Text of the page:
Regulations affecting patent and trademark attorneys amended
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Several amendments to regulations which affect patent and trademark attorneys currently registered in Australia (and those who wish to become registered in Australia) came into force on July 1 2008. These amendments are to be found in Chapter 20 of the Patent Regulations 1991 (Cth) and Part 20 of the Trademarks Regulations 1995 (Cth).
The key changes relate to:
- the introduction of continuing professional education (CPE);
- amendments to pre-registration employment requirements for those seeking registration as a patent attorney; and
- amendments to disciplinary proceedings.
With regard to the first key change, all Australian attorneys must now undertake continuing professional development activities to renew their annual registration. A minimum of 10 hours of CPE must be completed each year; jointly registered (patent and trademarks) attorneys must complete 15 hours. CPE relating to other areas (eg, general legal matters and technology matters) can be credited, but the activity must be relevant to the patent/trademark profession.
Where an attorney is registered for the first time during the year, the requirement to undertake CPE will not commence until the first full year of registration.
It is the responsibility of each attorney to determine which activities are best suited to his or her practice. The activities do not have to be pre-approved or accredited by the Professional Standards Board for Patent and Trademarks Attorneys, but must be relevant to the delivery of services to clients and in addition to an attorney's regular work. In this respect, the board provided some guidelines on its website - examples include conferences, workshops, lectures, formal study programmes, in-house training, writing articles, service on technical committees and private study.
Attorneys must maintain records of their activities and should keep a diary outlining the nature, duration and date of the activity together with copies of receipts and any relevant documents. These records must be kept for three years. The board will conduct formal random audits of attorneys from 2011; however, a trial audit (without penalty) will be phased in over the next three years, commencing in 2009.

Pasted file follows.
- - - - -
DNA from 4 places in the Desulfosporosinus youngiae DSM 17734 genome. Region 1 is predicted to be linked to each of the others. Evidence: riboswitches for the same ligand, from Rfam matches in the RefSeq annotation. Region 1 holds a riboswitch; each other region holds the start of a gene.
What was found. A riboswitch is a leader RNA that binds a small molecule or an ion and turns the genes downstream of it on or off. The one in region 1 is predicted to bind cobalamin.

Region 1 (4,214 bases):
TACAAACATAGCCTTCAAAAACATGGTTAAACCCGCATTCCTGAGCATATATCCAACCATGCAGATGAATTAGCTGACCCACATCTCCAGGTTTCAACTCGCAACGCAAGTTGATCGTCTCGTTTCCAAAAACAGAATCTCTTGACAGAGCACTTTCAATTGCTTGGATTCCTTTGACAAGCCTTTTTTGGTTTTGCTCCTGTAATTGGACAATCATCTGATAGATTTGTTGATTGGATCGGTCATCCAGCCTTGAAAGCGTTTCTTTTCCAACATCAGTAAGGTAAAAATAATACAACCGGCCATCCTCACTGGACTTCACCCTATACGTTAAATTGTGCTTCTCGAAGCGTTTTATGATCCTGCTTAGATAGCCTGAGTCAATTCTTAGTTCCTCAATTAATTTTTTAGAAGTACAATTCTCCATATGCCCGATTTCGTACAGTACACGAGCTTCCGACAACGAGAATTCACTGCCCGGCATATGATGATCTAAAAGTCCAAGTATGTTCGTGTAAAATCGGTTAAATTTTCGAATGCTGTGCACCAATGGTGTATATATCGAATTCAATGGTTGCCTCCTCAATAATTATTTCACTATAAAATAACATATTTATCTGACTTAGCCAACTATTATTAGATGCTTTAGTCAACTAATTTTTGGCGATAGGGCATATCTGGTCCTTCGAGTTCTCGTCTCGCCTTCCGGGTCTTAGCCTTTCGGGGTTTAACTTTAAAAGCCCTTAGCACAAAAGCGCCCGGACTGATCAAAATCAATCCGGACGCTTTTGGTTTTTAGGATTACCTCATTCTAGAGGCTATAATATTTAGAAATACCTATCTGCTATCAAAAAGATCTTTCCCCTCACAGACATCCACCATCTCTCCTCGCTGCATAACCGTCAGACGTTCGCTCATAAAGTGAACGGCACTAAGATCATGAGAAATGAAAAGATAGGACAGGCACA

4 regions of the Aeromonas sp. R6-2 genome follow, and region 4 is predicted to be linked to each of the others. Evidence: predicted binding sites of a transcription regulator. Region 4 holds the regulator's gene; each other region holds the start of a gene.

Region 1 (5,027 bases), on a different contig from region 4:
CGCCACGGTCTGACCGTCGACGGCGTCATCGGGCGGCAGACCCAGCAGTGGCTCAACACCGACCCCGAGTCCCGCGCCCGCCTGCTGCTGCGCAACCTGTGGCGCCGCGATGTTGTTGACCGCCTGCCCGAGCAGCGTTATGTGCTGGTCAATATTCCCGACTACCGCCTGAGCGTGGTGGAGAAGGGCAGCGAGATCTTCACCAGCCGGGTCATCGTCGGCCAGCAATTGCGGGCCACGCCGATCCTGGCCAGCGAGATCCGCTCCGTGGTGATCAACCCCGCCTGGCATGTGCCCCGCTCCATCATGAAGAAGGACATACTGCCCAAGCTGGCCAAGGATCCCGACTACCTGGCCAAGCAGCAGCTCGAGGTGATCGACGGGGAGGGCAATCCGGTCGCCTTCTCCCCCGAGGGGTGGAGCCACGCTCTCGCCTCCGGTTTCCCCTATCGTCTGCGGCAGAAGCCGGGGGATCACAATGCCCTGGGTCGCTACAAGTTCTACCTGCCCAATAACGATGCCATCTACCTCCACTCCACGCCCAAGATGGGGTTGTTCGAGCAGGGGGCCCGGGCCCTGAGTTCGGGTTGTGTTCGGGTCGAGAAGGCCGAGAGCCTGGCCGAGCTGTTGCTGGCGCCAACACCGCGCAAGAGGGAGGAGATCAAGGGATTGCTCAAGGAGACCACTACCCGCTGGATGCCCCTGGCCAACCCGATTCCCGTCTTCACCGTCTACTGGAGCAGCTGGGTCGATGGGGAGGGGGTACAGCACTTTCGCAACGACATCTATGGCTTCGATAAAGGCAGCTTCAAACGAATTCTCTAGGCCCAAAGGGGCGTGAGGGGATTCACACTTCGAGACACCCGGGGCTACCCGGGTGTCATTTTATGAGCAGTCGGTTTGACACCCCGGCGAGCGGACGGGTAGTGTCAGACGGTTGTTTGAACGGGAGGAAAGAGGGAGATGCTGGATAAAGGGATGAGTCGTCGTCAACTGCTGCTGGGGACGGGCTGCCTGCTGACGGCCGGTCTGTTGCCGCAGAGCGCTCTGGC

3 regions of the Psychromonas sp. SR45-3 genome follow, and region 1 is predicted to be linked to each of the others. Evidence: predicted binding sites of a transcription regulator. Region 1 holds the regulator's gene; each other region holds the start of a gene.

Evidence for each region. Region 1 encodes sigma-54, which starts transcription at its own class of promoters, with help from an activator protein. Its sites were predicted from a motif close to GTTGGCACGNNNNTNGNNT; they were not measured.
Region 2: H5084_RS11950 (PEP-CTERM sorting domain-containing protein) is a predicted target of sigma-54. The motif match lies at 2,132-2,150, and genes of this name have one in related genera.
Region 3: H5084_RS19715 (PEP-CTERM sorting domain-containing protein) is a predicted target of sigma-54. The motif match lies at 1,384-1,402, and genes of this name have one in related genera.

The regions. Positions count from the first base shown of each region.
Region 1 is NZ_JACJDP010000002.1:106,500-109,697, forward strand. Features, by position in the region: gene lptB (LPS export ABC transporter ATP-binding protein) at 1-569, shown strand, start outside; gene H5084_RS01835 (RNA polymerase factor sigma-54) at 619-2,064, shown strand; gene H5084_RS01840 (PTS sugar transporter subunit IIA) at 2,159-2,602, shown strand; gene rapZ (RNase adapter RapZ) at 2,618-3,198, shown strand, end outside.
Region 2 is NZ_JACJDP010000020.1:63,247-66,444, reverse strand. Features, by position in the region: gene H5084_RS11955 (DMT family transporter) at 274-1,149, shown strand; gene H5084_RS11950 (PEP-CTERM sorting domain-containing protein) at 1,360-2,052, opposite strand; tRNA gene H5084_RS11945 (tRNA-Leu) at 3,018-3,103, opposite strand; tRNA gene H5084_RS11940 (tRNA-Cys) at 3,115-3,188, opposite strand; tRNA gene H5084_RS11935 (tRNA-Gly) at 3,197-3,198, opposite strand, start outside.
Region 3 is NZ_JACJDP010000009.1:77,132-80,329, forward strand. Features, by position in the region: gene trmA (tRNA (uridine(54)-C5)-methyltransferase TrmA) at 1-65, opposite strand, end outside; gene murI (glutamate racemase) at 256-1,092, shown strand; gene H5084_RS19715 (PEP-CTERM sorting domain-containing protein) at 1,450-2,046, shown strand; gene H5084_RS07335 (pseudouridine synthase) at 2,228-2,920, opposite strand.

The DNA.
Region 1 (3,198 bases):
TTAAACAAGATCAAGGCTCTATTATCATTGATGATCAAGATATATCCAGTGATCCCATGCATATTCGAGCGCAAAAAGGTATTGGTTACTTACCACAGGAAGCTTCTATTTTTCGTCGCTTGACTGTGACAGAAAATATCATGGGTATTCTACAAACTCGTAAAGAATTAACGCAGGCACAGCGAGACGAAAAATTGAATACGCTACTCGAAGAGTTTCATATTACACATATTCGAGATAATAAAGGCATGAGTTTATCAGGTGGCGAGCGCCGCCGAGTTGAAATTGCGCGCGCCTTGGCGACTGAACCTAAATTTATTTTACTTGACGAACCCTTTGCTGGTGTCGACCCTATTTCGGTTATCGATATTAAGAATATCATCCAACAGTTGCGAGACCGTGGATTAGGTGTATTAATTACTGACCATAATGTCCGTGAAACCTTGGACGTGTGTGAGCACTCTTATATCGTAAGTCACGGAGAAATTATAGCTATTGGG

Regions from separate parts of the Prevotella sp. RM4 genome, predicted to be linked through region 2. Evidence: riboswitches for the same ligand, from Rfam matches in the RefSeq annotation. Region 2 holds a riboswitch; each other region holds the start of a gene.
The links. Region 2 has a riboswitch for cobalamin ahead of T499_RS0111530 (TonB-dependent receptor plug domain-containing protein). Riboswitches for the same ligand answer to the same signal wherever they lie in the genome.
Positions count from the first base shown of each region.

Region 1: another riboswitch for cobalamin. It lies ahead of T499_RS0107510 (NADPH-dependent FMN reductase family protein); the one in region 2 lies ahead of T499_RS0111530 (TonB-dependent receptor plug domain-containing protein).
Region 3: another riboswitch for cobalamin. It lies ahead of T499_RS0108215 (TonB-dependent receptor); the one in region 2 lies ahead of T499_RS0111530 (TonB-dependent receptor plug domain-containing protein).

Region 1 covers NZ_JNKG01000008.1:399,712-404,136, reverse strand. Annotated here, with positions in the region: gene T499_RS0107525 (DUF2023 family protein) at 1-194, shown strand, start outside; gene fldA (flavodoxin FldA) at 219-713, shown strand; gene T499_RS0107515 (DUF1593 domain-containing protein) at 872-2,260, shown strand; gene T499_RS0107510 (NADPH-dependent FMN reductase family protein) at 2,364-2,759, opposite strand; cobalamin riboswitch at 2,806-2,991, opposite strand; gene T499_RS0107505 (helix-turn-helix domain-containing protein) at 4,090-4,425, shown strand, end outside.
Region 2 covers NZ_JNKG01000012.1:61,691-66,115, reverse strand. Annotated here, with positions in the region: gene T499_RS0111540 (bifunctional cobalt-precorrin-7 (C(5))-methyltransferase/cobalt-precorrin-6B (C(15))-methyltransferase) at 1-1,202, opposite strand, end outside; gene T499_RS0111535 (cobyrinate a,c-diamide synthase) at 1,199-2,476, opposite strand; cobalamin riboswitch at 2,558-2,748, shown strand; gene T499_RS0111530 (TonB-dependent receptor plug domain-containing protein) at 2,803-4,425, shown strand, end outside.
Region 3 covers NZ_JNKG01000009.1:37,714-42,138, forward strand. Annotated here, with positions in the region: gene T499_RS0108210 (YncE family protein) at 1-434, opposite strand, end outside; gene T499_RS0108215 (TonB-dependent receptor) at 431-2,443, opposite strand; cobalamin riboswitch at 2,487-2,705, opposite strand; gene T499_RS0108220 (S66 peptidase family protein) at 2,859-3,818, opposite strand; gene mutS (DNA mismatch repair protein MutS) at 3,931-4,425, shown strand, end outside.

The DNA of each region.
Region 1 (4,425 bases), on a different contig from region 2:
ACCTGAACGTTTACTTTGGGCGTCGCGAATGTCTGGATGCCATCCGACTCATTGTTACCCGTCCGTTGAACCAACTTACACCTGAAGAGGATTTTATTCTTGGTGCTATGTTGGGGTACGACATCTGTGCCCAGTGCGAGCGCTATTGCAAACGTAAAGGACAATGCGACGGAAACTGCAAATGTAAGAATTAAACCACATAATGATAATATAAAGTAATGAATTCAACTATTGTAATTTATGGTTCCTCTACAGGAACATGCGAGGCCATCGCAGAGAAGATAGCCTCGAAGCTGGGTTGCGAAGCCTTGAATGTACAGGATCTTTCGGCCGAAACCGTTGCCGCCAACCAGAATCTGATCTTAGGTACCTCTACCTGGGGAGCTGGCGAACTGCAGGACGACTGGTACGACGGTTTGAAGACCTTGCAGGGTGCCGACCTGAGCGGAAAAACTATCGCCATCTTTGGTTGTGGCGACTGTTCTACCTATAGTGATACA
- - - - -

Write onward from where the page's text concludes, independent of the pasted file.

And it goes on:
With regard to the second key amendment, in the past a person seeking registration as a patent attorney needed to have a qualification in a field of science or technology that contains potentially patentable matter. To become registered as a patent attorney, it will now be necessary to satisfy the following pre-registration employment requirements:
- Applicants must provide a statement of skill from a patent attorney who has been registered for at least five years which indicates that:
- the applicant has been employed and gained the requisite skills for two continuous years, or a total of two years within five continuous years; and
- the skills were acquired doing patent attorney work in Australia under the supervision of a registered attorney of five years.
- If it is not possible to obtain a statement of skill from a registered patent attorney of five years, it is possible to apply to the board with evidence of relevant skills. If satisfied that the applicant has the requisite skills, the board will issue of a statement of skill to the applicant.
There is a one-year transitional period in relation to these employment requirements.
With regard to the third key change, the board will now be solely responsible for investigating and prosecuting complaints against registered attorneys. If it is determined that an attorney has breached the Code of Conduct for Patent and Trademarks Attorneys, the board will prosecute the case before the Disciplinary Tribunal for Patent and Trademarks Attorneys.
The board will also be able to receive complaints about an attorney from any source, including:
- a client;
- another attorney;
- the board itself; and
- published information.
In addition, the definitions of 'misconduct' under the regulations have been amended. This brings them into line with definitions and standards used by the legal profession. The key definitions are 'professional misconduct' and 'unsatisfactory professional conduct', and their overall effect is to raise the threshold of misconduct under the code.
Lara Townsend Gun, Allens Arthur Robinson, Sydney
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